The flesh cut from the victim was instantly taken home by the persons who had been deputed by each village to bring it. To secure its rapid arrival, it was sometimes forwarded by relays of men, and conveyed with postal fleetness fifty or sixty miles. In each village all who stayed at home fasted rigidly until the flesh arrived. The bearer deposited it in the place of public assembly, where it was received by the priest and the heads of families. The priest divided it into two portions, one of which he offered to the Earth Goddess by burying it in a hole in the ground with his back turned, and without looking. Then each man added a little earth to bury it, and the priest poured water on the spot from a hill gourd. The other portion of flesh he divided into as many shares as there were heads of houses present. Each head of a house rolled his shred of flesh in leaves, and buried it in his favourite field, placing it in the earth behind his back without looking. In some places each man carried his portion of flesh to the stream which watered his fields, and there hung it on a pole. For three days thereafter no house was swept; and, in one district, strict silence was observed, no fire might be given out, no wood cut, and no strangers received. The remains of the human victim (namely, the head, bowels, and bones) were watched by strong parties the night after the sacrifice; and next morning they were burned, along with a whole sheep, on a funeral pile. The ashes were scattered over the fields, laid as paste over the houses and granaries, or mixed with the new corn to preserve it from insects. Sometimes, however, the head and bones were buried, not burnt. After the suppression of the human sacrifices, inferior victims were substituted in some places; for instance, in the capital of Chinna Kimedy a goat took the place of the human victim. Others sacrifice a buffalo. They tie it to a wooden post in a sacred grove, dance wildly round it with brandished knives, then, falling on the living animal, hack it to shreds and tatters in a few minutes, fighting and struggling with each other for every particle of flesh. As soon as a man has secured a piece he makes off with it at full speed to bury it in his fields, according to ancient custom, before the sun has set, and as some of them have far to go they must run very fast. All the women throw clods of earth at the rapidly retreating figures of the men, some of them taking very good aim. Soon the sacred grove, so lately a scene of tumult, is silent and deserted except for a few people who remain to guard all that is left of the buffalo, to wit, the head, the bones, and the stomach, which are burned with ceremony at the foot of the stake.

In these Khond sacrifices the Meriahs are represented by our authorities as victims offered to propitiate the Earth Goddess. But from the treatment of the victims both before and after death it appears that the custom cannot be explained as merely a propitiatory sacrifice. A part of the flesh certainly was offered to the Earth Goddess, but the rest was buried by each householder in his fields, and the ashes of the other parts of the body were scattered over the fields, laid as paste on the granaries, or mixed with the new corn. These latter customs imply that to the body of the Meriah there was ascribed a direct or intrinsic power of making the crops to grow, quite independent of the indirect efficacy which it might have as an offering to secure the good-will of the deity. In other words, the flesh and ashes of the victim were believed to be endowed with a magical or physical power of fertilising the land. The same intrinsic power was ascribed to the blood and tears of the Meriah, his blood causing the redness of the turmeric and his tears producing rain; for it can hardly be doubted that, originally at least, the tears were supposed to bring down the rain, not merely to prognosticate it. Similarly the custom of pouring water on the buried flesh of the Meriah was no doubt a rain-charm. Again, magical power as an attribute of the Meriah appears in the sovereign virtue believed to reside in anything that came from his person, as his hair or spittle. The ascription of such power to the Meriah indicates that he was much more than a mere man sacrificed to propitiate a deity. Once more, the extreme reverence paid him points to the same conclusion.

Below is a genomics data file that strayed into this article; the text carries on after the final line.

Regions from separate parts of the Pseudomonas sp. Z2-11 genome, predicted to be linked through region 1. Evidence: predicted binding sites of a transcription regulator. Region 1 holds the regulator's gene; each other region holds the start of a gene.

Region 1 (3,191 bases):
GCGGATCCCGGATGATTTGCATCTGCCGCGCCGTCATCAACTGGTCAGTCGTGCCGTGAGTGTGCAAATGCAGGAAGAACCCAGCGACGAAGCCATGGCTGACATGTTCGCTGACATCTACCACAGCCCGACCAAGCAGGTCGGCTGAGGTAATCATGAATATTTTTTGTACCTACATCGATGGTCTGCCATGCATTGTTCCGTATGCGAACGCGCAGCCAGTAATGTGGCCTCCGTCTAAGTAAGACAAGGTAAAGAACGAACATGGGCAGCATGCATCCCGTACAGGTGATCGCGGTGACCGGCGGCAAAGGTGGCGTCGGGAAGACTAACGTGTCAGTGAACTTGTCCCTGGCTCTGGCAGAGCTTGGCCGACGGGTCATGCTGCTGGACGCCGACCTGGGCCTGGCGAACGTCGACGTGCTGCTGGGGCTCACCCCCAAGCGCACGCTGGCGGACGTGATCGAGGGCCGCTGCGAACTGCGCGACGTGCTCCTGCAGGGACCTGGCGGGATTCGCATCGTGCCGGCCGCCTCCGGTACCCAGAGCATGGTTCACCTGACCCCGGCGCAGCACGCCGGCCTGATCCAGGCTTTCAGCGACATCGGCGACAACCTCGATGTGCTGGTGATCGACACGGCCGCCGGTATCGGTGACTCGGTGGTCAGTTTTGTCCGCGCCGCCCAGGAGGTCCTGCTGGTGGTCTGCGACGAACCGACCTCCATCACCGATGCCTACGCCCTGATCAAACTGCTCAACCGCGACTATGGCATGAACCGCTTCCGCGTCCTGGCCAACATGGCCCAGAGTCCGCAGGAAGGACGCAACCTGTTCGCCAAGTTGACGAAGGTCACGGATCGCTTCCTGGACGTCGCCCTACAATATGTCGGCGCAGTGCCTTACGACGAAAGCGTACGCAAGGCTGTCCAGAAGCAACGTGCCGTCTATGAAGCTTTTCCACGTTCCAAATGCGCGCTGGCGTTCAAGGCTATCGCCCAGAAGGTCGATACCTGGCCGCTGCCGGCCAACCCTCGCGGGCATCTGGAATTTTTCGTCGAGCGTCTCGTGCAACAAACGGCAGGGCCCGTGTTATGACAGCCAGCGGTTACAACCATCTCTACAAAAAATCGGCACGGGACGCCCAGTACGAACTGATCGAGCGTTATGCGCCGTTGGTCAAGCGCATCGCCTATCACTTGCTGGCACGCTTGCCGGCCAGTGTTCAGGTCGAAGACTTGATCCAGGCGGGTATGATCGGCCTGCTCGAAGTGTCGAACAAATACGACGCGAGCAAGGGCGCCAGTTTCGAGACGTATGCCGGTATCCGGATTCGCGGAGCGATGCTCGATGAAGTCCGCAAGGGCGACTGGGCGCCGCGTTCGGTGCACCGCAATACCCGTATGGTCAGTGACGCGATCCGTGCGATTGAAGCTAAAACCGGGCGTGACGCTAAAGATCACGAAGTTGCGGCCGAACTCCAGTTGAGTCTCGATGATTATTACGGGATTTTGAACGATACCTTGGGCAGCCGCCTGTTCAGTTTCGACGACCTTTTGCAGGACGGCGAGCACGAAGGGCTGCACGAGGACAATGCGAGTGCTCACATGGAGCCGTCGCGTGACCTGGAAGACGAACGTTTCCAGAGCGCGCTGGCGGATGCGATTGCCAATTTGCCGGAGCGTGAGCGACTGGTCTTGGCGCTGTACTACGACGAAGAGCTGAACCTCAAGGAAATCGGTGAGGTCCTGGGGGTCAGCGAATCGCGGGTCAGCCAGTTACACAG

Major Campbell speaks of the Meriah as “being regarded as something more than mortal,” and Major Macpherson says, “A species of reverence, which it is not easy to distinguish from adoration, is paid to him.” In short, the Meriah seems to have been regarded as divine. As such, he may originally have represented the Earth Goddess or, perhaps, a deity of vegetation; though in later times he came to be regarded rather as a victim offered to a deity than as himself an incarnate god. This later view of the Meriah as a victim rather than a divinity may perhaps have received undue emphasis from the European writers who have described the Khond religion. Habituated to the later idea of sacrifice as an offering made to a god for the purpose of conciliating his favour, European observers are apt to interpret all religious slaughter in this sense, and to suppose that wherever such slaughter takes place, there must necessarily be a deity to whom the carnage is believed by the slayers to be acceptable. Thus their preconceived ideas may unconsciously colour and warp their descriptions of savage rites.